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The Fed’s Job Is to Protect the Economy, Even From Trump

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© Reuters.  The Fed’s Job Is to Protect the Economy, Even From Trump© Reuters. The Fed’s Job Is to Protect the Economy, Even From Trump

(Bloomberg Opinion) — All four living former chairs of the Federal Reserve took to the op-ed page of the Wall Street Journal on Monday to defend the bank’s independence. In doing so, they’ve given the current chair, Jerome Powell, invaluable cover to provide support to a U.S. economy buffeted by President Donald Trump’s trade war.

Nevertheless, Powell remains caught between the proverbial rock and hard place. Monetary economics tells him to cut interest rates aggressively to minimize the risk of a recession so close to the so-called zero lower bound. Political-choice economics, however, counsels more gradual cuts, so as to avoid even the appearance of lost independence.

At this point, why the Fed does something is just as important as what it does. And what it should do is to continue to cut rates — making it abundantly clear that it is doing so not to enable Trump’s trade war, but to contain the damage from it.

This distinction is not always apparent to outsiders. To help improve public understanding, Powell needs respected economists to both vouch for the wisdom of cuts now, and to reiterate the importance of Fed independence. The four Fed chairs addressed the latter issue on Monday, and Powell’s predecessor, Janet Yellen, made the case for immediate cuts last month. Allow me to elaborate on the rationale for cutting rates now.

Global growth is slowing, the U.S. economy has cooled from its breakneck pace of 2018, and inflation is low. Most crucially, however, the president’s erratic trade war is creating enormous uncertainty. In this type of environment, the prudent thing to do is to cut rates even before the first signs of recession.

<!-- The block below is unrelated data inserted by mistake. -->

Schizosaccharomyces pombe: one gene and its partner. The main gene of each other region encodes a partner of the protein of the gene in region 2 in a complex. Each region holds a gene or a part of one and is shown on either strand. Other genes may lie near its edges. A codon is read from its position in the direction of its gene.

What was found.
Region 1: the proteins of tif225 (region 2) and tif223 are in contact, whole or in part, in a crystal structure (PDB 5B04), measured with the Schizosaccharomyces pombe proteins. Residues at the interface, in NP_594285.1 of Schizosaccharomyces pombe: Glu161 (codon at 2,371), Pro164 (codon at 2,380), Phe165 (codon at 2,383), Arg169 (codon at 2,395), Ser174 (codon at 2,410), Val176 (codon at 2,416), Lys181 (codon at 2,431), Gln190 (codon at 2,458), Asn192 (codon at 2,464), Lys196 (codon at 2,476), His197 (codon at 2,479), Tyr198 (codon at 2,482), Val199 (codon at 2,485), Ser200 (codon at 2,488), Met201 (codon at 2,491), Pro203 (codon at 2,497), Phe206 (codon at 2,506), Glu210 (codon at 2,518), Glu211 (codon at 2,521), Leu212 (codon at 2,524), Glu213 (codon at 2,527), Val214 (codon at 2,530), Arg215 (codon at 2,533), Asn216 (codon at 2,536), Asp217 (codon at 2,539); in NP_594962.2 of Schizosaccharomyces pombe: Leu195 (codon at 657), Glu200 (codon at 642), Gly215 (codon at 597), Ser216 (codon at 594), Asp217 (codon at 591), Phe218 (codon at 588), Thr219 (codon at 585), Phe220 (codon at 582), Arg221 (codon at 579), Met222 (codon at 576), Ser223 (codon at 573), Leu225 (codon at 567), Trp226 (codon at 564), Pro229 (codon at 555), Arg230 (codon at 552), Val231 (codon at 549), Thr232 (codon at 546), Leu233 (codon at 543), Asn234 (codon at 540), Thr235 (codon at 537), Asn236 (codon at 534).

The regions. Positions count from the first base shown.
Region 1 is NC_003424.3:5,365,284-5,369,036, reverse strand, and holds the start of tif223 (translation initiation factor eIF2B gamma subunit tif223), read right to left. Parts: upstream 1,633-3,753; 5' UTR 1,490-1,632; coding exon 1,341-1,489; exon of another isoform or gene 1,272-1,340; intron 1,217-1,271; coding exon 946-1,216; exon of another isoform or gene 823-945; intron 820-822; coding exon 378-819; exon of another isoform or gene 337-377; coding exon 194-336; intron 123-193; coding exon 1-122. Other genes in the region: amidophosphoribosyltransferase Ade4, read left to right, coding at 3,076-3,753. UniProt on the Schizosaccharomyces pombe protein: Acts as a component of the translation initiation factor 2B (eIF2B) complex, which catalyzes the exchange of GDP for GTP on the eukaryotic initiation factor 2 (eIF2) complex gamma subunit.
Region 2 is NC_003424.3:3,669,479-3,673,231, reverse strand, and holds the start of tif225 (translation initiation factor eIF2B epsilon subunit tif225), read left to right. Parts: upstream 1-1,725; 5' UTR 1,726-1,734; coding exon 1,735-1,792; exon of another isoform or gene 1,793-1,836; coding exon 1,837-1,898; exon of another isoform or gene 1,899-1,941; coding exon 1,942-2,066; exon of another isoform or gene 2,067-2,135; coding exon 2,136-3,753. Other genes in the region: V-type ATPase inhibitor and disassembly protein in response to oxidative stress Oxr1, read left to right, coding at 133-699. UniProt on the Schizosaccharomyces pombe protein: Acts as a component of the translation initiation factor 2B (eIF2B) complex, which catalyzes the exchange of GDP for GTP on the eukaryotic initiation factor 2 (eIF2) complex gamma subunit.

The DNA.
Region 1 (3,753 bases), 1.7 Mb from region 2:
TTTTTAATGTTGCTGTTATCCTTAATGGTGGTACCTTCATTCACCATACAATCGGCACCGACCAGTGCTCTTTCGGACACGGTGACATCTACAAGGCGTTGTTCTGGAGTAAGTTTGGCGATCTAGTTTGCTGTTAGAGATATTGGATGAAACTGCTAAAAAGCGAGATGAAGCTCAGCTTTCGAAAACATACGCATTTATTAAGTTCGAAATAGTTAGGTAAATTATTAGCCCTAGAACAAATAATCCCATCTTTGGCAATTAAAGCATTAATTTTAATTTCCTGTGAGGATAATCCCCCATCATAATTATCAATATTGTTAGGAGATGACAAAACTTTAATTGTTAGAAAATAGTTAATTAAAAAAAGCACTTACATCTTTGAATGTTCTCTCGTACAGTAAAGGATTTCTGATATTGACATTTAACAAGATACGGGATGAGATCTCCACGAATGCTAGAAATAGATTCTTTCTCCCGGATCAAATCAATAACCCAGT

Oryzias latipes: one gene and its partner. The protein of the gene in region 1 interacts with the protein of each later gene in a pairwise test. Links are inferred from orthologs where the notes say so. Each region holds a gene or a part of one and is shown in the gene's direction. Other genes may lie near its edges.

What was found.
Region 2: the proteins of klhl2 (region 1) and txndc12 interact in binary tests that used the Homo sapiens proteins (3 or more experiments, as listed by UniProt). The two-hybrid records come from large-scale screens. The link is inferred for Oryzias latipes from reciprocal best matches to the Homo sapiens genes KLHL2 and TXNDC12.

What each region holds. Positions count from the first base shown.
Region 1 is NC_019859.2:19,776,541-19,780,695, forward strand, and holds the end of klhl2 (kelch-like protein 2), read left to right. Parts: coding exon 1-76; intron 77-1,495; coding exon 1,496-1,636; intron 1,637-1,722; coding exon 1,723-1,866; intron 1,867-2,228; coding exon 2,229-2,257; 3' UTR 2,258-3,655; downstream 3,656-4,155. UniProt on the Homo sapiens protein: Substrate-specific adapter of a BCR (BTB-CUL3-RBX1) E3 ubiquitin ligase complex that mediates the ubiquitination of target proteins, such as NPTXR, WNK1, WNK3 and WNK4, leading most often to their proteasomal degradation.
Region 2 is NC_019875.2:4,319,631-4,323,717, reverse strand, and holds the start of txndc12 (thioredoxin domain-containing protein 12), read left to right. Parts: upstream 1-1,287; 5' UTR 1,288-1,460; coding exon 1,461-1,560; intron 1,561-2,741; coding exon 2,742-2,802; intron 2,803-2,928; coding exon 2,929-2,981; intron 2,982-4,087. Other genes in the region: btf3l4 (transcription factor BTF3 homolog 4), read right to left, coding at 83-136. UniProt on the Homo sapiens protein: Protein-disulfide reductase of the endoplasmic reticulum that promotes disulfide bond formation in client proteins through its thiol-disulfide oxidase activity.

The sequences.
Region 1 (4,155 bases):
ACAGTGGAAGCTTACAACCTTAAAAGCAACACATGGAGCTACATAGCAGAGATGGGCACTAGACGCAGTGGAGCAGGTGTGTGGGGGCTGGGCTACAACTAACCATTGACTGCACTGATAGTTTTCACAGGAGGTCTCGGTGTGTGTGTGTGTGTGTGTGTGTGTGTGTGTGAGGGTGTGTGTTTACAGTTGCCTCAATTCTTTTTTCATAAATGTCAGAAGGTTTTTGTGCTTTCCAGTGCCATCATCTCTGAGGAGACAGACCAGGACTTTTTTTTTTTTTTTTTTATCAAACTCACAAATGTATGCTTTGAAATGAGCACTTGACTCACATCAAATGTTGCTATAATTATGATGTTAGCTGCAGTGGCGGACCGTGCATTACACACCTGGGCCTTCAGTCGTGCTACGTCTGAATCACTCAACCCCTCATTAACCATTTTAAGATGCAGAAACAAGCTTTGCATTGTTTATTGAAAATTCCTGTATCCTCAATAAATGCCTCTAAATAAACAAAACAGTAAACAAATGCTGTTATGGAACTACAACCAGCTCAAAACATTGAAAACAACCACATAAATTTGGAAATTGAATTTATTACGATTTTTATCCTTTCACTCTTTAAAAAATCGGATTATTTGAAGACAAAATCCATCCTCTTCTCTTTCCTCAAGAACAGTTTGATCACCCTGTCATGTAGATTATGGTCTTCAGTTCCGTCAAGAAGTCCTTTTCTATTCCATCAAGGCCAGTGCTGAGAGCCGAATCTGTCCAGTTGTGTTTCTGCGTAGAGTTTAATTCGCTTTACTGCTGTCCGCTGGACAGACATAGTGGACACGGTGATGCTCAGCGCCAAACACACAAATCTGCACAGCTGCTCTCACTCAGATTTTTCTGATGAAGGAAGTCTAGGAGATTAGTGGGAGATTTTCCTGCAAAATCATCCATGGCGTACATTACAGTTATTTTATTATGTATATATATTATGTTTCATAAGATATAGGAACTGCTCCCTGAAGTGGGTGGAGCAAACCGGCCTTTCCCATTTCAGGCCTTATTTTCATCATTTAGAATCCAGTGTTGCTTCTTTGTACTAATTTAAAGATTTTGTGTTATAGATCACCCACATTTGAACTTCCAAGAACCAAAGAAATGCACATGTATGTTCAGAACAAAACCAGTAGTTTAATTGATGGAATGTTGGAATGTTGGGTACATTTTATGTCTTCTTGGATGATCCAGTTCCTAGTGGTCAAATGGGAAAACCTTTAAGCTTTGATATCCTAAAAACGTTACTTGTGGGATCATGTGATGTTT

Indeed, when interest rates are only a few percentage points from zero, as they are now, economic theory says the Fed ought to cut rates sooner than it would otherwise. That’s because the risks are asymmetrical.

If the Fed is too quick to cut rates, it risks stimulating the economy even when any apparent weakness was only temporary. In that case, the Fed can simply reverse course and raise interest rates to even higher levels than before. That will cause the economy to cool and inflation to drift back towards the Fed’s target.

If the Fed is too hesitant to cut rates, however, it risks falling behind the curve, trying to prop up an economy already sliding into recession. In that case, it would need to cut rates even more than expected. But rates can’t go below zero, so the Fed might have to resort to quantitative easing or other less well understood methods to jumpstart the economy.

This is the situation the Fed found itself in after the Great Recession, and it’s why, even though the recession officially ended in 2009, the economy did not start really start growing again until 2011.

Powell is well aware of all of this, but the trade war makes anything he does risky. The president has repeatedly complained that Powell is not helping him wage the trade war. In theory the Fed could do this by cutting rates and thereby weakening the dollar. A weaker dollar would make U.S. exports more competitive and the president’s tariffs more painful for China.

It gets worse: If the Fed cuts rates now, it may look as if it is attempting to boost the economy ahead of the election. What’s more, Trump has been hounding the Fed to cut rates almost since taking office, and by doing so Powell could open the Fed to charges that it is doing the president’s bidding.

This is the type of chicanery that politically compromised central banks are famous for: overstimulating the economy just before an election to help the incumbent party stay in power. Each time they do so, inflation creeps higher, until eventually it is out of control. As the four former chairs made clear, even the appearance of this kind of coordination can undermine public trust in the central bank.

So why are continued rate cuts still the better option? Quite simply, because the Fed’s mandate is to keep the U.S. economy stable. And the best way for the Fed to prove its independence is to focus on the economy.

Undoubtedly the Fed would like to ignore the trade war altogether. Alas, this is not an option. As Powell has said repeatedly, the trade war is one of the major threats to U.S. economic growth. The only option the Fed has, if the trade war escalates, is to cut rates faster — and to make sure the public understands why.

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